Types of Rhinoplasty, Part 2
Joining us for the second time, or just interested in the more complex side of rhinoplasty? In our last article we covered the basic open and closed rhinoplasty operations, but here we are looking at the terms revision and filler when it comes to the procedure. Allow us to cover the basics and give you peace of mind in the hard search for the right surgery for you.
Commonly you will find online the 'revision' rhinoplasty. Don't be confused – this simply refers to a secondary procedure following an initial operation. The secondary procedure will likely be done using the open or closed method, the only difference being that is addresses potential problems that may have occurred in the first instance. Unfortunately there are many patients who are dissatisfied with their first operations, and there are even reports of people having up to 7 sessions to achieve the desired look. More seriously, issues that can occur in any open or closed rhinoplasty include removal of too much cartilage or bone, or inhibited breathing. To correct these things the doctor performing revision rhinoplasty may harvest bone or tissue from other parts of the body, such as the ear or temple, and use these to bolster the damaged areas (4). Patients must be certain that the revision doctor is fully qualified and provide full details of their previous operation. Rhinoplasty is a difficult surgery alone, so as a secondary procedure the technical skill required is even higher in these cases.
The second very common procedure worth mentioning is the filler rhinoplasty. In terms of comparison to the two from our first article, it is closest to the closed rhinoplasty in that it achieves minor aesthetic alterations to the nose. However in other respects it is very different, primarily in that it does not require surgical skills. No incisions are made and no existing parts of the nose are removed or shaped, instead a chemical that fills-out the nose is injected in the problem areas (5). This is the simplest of the procedures we have mentioned, and can even be done by dermatologists rather than in a cosmetic surgery. This is recommended mostly for patients who require small changes, and not major aesthetic alterations in shape or form. There are some downsides to the technique which must be mentioned, for example it is not necessarily permanent. The chemicals (Restalyne or Juvederm commonly) are eventually absorbed by the nose, eliminating their effect and requiring a top-up in the future. Furthermore, doctors often warn that it could cause problems if not administered correctly, potentially causing necrosis of the skin by obstructing circulation (6). On the plus side, this is a highly sought-after surgery with some clear benefits. It is a 'quick-fix', requiring no anaesthesia and little to no pain during injection. Results appear very quickly and the recovery time is unbeatable. It has even been described as a 'lunchtime procedure' by its founder, Dr. Rivkin (7). For these reasons, it also costs more than an open or closed rhinoplasty.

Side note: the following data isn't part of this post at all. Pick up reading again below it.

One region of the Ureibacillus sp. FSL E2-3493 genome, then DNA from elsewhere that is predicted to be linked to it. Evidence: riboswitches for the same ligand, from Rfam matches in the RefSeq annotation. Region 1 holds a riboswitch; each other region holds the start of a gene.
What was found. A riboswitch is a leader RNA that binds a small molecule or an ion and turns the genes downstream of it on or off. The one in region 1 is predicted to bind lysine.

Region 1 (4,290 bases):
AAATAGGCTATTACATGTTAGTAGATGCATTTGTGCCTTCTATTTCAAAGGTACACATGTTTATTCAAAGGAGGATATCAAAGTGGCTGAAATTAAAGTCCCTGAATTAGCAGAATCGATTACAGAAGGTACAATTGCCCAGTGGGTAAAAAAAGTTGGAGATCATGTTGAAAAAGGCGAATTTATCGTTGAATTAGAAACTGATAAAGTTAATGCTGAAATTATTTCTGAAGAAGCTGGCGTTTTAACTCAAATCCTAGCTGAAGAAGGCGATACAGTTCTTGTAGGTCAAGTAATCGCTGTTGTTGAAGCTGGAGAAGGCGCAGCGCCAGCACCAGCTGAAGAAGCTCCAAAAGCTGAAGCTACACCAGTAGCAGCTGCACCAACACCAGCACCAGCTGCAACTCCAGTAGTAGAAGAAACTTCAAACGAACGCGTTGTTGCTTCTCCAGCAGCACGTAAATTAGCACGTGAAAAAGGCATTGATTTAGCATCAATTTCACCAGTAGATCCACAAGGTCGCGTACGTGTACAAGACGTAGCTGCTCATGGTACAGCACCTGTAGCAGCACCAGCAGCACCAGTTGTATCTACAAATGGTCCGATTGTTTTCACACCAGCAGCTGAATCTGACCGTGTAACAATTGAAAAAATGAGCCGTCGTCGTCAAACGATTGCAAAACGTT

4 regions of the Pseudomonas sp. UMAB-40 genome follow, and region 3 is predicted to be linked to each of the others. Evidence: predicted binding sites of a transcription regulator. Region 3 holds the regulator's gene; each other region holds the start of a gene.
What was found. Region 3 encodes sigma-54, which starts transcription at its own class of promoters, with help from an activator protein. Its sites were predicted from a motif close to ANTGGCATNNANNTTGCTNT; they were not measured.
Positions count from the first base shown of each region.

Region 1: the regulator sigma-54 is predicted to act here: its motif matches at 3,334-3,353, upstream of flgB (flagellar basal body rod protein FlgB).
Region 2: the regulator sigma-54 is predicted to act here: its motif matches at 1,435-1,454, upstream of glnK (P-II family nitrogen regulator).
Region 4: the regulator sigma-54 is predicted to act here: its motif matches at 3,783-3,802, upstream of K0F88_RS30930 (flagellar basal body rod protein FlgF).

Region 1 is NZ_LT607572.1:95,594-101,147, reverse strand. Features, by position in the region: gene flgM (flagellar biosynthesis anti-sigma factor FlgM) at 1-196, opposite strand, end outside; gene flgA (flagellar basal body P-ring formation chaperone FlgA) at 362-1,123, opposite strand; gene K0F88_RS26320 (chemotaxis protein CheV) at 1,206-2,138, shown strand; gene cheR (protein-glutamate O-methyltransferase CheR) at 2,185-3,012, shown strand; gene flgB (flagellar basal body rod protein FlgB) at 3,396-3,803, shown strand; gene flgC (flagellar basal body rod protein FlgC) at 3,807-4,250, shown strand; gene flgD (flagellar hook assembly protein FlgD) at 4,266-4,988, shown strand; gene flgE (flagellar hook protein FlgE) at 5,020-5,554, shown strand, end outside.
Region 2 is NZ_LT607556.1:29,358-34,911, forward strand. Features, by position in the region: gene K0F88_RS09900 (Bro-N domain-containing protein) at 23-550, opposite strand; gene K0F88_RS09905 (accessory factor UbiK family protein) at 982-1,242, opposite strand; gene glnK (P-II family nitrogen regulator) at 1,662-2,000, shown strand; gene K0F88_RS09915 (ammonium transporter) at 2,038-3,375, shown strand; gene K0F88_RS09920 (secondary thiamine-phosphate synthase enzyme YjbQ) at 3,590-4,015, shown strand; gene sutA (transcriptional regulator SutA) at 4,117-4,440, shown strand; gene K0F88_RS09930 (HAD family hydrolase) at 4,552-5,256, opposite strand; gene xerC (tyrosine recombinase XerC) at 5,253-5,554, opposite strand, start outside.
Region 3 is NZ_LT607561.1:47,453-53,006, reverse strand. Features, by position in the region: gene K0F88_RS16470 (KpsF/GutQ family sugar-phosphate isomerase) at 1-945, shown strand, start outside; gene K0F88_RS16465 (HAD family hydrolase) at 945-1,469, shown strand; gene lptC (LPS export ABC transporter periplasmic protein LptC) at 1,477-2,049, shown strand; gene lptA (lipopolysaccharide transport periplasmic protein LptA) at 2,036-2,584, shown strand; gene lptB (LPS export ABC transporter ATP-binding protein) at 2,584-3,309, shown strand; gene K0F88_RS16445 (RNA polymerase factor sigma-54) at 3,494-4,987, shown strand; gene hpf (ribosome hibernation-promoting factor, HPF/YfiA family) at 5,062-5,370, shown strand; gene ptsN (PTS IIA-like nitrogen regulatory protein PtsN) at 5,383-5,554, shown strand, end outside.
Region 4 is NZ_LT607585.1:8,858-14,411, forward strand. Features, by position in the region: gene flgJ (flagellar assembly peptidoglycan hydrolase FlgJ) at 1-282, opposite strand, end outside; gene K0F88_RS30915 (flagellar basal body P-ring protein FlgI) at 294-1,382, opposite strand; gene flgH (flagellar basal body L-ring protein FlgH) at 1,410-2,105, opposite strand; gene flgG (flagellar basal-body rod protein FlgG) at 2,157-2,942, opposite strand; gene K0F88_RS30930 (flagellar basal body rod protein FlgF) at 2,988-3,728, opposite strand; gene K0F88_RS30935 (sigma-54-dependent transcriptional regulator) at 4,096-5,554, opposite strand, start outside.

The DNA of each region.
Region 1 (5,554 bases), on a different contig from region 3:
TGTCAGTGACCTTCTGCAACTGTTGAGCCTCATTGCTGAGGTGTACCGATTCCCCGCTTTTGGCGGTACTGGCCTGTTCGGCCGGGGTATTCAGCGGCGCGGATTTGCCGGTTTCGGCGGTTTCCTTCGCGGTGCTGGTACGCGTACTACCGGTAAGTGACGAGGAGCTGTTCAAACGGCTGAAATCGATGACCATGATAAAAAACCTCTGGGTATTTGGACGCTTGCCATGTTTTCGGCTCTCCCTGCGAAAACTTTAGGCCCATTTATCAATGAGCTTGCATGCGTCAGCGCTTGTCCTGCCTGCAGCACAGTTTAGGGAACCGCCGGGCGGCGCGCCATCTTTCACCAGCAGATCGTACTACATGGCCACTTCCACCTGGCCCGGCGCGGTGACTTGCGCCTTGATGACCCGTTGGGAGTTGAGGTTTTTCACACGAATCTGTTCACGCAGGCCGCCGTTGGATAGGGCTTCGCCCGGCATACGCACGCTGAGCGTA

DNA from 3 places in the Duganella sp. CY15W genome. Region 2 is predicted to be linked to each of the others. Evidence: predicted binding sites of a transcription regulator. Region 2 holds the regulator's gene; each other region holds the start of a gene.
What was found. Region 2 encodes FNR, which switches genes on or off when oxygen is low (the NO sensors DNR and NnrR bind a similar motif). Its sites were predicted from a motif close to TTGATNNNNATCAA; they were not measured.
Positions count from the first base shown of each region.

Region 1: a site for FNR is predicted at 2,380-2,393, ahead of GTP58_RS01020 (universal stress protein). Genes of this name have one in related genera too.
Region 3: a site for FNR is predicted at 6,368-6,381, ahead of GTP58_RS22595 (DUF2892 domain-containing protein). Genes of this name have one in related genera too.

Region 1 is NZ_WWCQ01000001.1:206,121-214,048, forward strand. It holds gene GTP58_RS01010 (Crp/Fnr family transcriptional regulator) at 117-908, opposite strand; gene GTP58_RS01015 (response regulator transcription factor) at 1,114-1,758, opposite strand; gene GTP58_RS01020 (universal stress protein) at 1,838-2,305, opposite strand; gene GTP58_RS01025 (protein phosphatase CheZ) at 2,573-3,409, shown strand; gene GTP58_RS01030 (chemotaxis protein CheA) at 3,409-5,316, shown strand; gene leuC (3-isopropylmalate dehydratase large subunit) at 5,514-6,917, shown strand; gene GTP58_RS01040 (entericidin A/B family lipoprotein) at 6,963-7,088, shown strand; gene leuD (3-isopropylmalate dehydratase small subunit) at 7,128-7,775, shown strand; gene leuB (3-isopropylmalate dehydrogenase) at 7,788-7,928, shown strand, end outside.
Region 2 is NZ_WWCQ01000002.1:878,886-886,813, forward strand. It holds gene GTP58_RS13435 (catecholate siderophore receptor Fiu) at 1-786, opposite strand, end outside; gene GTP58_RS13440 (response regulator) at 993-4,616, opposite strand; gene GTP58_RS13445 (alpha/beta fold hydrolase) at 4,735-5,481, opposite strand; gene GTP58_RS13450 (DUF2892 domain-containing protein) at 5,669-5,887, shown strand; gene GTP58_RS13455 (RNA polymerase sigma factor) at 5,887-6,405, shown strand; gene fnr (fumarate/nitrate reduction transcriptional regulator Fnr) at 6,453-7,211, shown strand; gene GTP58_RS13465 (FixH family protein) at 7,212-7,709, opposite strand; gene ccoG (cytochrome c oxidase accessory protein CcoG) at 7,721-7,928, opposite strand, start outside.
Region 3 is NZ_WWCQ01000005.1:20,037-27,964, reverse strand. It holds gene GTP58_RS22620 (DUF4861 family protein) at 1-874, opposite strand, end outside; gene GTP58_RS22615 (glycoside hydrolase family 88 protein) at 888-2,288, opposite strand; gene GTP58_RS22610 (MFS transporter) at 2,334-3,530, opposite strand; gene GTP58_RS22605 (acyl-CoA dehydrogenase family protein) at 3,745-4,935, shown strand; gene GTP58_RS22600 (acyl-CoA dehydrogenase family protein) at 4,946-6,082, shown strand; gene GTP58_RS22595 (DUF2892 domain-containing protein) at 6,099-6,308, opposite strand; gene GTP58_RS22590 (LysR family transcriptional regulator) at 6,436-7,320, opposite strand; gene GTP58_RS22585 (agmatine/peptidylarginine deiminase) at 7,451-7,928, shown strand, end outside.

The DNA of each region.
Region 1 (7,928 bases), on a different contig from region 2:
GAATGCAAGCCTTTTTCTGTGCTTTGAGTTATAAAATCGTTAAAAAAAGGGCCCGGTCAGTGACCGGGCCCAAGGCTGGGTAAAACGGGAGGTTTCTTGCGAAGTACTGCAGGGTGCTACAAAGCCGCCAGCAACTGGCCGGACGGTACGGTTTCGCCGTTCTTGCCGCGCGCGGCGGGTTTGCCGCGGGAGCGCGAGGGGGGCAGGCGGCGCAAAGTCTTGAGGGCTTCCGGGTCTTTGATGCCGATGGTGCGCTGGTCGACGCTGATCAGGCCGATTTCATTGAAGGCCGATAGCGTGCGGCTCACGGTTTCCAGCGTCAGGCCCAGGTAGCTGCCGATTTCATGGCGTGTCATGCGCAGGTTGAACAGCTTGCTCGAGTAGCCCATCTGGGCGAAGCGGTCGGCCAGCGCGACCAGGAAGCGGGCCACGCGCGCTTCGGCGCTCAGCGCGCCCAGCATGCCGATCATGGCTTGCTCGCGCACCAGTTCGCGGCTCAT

So, over these two articles we have covered just a few points within the world of rhinoplasty but much has been put on the plate for your consideration. Whilst this is not a comprehensive list, it should clear up the basics and give you room to get into the details with regard to your own case. Good luck on your plastic surgery adventure!